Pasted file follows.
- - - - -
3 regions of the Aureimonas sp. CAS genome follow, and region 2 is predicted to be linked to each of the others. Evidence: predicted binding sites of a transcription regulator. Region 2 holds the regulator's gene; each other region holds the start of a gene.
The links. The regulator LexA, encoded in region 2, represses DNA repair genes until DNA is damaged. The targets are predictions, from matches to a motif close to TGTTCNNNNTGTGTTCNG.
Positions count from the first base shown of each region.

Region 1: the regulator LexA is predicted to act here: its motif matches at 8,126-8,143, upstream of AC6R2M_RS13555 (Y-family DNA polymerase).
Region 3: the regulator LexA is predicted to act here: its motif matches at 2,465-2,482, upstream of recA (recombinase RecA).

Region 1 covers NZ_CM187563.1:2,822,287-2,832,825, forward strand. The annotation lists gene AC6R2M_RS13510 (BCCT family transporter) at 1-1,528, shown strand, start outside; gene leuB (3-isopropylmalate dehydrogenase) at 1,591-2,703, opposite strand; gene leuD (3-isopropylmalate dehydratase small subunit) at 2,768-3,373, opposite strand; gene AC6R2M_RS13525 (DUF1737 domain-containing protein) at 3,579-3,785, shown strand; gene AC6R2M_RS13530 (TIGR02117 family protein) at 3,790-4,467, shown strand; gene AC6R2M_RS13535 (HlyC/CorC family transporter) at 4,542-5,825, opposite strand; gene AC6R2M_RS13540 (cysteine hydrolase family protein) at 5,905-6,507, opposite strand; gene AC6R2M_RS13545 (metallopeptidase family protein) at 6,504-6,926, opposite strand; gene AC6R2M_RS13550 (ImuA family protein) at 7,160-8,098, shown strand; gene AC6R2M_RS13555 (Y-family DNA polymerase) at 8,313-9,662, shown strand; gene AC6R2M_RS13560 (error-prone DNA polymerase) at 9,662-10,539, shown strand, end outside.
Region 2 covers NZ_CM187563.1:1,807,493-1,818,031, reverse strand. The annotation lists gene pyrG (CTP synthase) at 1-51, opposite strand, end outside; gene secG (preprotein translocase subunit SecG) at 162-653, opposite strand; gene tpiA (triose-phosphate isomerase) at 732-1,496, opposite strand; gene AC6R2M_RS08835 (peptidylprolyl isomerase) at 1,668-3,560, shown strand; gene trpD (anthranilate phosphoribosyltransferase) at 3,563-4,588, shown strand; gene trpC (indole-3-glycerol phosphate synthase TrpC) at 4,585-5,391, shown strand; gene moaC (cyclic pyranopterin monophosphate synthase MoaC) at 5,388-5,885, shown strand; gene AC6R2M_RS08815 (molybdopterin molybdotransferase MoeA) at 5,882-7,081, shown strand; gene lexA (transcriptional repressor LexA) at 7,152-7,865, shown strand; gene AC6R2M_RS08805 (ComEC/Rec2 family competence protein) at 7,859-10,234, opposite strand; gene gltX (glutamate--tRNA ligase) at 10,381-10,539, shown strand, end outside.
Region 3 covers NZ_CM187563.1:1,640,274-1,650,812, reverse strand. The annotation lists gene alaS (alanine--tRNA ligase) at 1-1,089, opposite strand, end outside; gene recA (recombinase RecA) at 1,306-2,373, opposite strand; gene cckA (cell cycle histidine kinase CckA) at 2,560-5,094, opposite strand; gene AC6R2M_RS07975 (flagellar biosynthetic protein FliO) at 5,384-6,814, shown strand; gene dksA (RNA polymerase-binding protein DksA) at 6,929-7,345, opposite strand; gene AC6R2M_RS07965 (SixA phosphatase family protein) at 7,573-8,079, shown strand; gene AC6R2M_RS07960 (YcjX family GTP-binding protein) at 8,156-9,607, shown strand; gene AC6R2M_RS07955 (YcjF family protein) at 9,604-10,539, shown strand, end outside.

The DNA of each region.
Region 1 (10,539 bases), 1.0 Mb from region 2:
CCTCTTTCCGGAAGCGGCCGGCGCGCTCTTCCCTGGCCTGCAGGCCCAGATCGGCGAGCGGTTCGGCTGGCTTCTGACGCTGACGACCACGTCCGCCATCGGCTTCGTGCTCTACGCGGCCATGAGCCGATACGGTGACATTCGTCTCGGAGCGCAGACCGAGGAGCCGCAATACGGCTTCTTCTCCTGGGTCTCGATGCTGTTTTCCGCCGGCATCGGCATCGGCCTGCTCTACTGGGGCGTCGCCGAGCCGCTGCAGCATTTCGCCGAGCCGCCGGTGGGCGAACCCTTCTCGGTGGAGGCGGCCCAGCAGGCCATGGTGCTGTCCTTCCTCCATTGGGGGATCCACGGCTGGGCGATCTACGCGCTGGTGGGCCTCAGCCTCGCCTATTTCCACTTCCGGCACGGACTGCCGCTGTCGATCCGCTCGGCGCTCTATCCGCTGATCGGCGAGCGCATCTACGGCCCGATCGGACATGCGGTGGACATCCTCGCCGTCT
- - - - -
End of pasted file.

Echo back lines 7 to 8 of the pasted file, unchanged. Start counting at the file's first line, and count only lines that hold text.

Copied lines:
Region 2 covers NZ_CM187563.1:1,807,493-1,818,031, reverse strand. The annotation lists gene pyrG (CTP synthase) at 1-51, opposite strand, end outside; gene secG (preprotein translocase subunit SecG) at 162-653, opposite strand; gene tpiA (triose-phosphate isomerase) at 732-1,496, opposite strand; gene AC6R2M_RS08835 (peptidylprolyl isomerase) at 1,668-3,560, shown strand; gene trpD (anthranilate phosphoribosyltransferase) at 3,563-4,588, shown strand; gene trpC (indole-3-glycerol phosphate synthase TrpC) at 4,585-5,391, shown strand; gene moaC (cyclic pyranopterin monophosphate synthase MoaC) at 5,388-5,885, shown strand; gene AC6R2M_RS08815 (molybdopterin molybdotransferase MoeA) at 5,882-7,081, shown strand; gene lexA (transcriptional repressor LexA) at 7,152-7,865, shown strand; gene AC6R2M_RS08805 (ComEC/Rec2 family competence protein) at 7,859-10,234, opposite strand; gene gltX (glutamate--tRNA ligase) at 10,381-10,539, shown strand, end outside.
Region 3 covers NZ_CM187563.1:1,640,274-1,650,812, reverse strand. The annotation lists gene alaS (alanine--tRNA ligase) at 1-1,089, opposite strand, end outside; gene recA (recombinase RecA) at 1,306-2,373, opposite strand; gene cckA (cell cycle histidine kinase CckA) at 2,560-5,094, opposite strand; gene AC6R2M_RS07975 (flagellar biosynthetic protein FliO) at 5,384-6,814, shown strand; gene dksA (RNA polymerase-binding protein DksA) at 6,929-7,345, opposite strand; gene AC6R2M_RS07965 (SixA phosphatase family protein) at 7,573-8,079, shown strand; gene AC6R2M_RS07960 (YcjX family GTP-binding protein) at 8,156-9,607, shown strand; gene AC6R2M_RS07955 (YcjF family protein) at 9,604-10,539, shown strand, end outside.